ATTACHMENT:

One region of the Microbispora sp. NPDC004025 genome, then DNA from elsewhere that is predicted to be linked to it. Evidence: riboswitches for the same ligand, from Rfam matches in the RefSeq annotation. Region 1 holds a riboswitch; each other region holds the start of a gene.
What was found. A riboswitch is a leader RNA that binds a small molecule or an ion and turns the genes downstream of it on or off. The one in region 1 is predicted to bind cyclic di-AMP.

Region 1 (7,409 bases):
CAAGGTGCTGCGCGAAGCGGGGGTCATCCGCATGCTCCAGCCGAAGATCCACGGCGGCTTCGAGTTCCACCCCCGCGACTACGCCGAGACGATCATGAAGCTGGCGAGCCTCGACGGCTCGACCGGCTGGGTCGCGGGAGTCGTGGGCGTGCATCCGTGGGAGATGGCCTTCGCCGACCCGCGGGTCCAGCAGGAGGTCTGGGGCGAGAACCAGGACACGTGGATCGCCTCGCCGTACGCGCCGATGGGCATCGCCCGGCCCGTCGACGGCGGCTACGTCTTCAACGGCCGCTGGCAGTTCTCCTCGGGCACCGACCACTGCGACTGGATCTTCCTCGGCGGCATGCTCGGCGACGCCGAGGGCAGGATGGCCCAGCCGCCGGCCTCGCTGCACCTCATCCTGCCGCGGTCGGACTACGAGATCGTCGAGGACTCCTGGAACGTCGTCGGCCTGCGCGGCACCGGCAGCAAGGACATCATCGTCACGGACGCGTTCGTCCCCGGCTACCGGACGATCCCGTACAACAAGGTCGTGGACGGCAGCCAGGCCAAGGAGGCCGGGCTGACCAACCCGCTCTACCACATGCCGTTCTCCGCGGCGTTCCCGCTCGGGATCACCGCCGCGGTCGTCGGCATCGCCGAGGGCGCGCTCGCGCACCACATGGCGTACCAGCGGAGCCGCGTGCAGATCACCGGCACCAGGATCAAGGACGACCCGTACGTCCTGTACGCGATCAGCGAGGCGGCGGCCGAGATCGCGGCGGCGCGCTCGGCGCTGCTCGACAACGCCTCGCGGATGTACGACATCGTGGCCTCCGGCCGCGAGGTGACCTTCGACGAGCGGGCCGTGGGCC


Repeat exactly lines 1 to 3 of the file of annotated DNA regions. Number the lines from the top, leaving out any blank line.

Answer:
One region of the Microbispora sp. NPDC004025 genome, then DNA from elsewhere that is predicted to be linked to it. Evidence: riboswitches for the same ligand, from Rfam matches in the RefSeq annotation. Region 1 holds a riboswitch; each other region holds the start of a gene.
What was found. A riboswitch is a leader RNA that binds a small molecule or an ion and turns the genes downstream of it on or off. The one in region 1 is predicted to bind cyclic di-AMP.

Region 1 (7,409 bases):